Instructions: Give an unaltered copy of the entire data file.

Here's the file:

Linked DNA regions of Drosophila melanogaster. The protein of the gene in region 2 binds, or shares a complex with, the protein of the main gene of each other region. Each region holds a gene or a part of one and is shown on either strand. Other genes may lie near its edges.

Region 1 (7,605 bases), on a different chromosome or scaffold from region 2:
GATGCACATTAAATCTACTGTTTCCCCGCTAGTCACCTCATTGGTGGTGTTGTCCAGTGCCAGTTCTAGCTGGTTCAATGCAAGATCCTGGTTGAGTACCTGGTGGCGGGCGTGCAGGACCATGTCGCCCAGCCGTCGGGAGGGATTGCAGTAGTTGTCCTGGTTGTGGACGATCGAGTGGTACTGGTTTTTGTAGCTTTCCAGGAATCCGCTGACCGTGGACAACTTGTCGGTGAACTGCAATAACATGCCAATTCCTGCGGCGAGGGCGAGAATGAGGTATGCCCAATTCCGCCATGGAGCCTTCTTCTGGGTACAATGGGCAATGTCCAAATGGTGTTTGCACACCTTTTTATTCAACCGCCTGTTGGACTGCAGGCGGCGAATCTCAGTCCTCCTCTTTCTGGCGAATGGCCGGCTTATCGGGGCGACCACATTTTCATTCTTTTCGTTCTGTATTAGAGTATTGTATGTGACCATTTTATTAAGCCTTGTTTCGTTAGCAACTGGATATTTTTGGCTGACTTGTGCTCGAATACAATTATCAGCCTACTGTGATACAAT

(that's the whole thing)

Linked DNA regions of Drosophila melanogaster. The protein of the gene in region 2 binds, or shares a complex with, the protein of the main gene of each other region. Each region holds a gene or a part of one and is shown on either strand. Other genes may lie near its edges.

Region 1 (7,605 bases), on a different chromosome or scaffold from region 2:
GATGCACATTAAATCTACTGTTTCCCCGCTAGTCACCTCATTGGTGGTGTTGTCCAGTGCCAGTTCTAGCTGGTTCAATGCAAGATCCTGGTTGAGTACCTGGTGGCGGGCGTGCAGGACCATGTCGCCCAGCCGTCGGGAGGGATTGCAGTAGTTGTCCTGGTTGTGGACGATCGAGTGGTACTGGTTTTTGTAGCTTTCCAGGAATCCGCTGACCGTGGACAACTTGTCGGTGAACTGCAATAACATGCCAATTCCTGCGGCGAGGGCGAGAATGAGGTATGCCCAATTCCGCCATGGAGCCTTCTTCTGGGTACAATGGGCAATGTCCAAATGGTGTTTGCACACCTTTTTATTCAACCGCCTGTTGGACTGCAGGCGGCGAATCTCAGTCCTCCTCTTTCTGGCGAATGGCCGGCTTATCGGGGCGACCACATTTTCATTCTTTTCGTTCTGTATTAGAGTATTGTATGTGACCATTTTATTAAGCCTTGTTTCGTTAGCAACTGGATATTTTTGGCTGACTTGTGCTCGAATACAATTATCAGCCTACTGTGATACAAT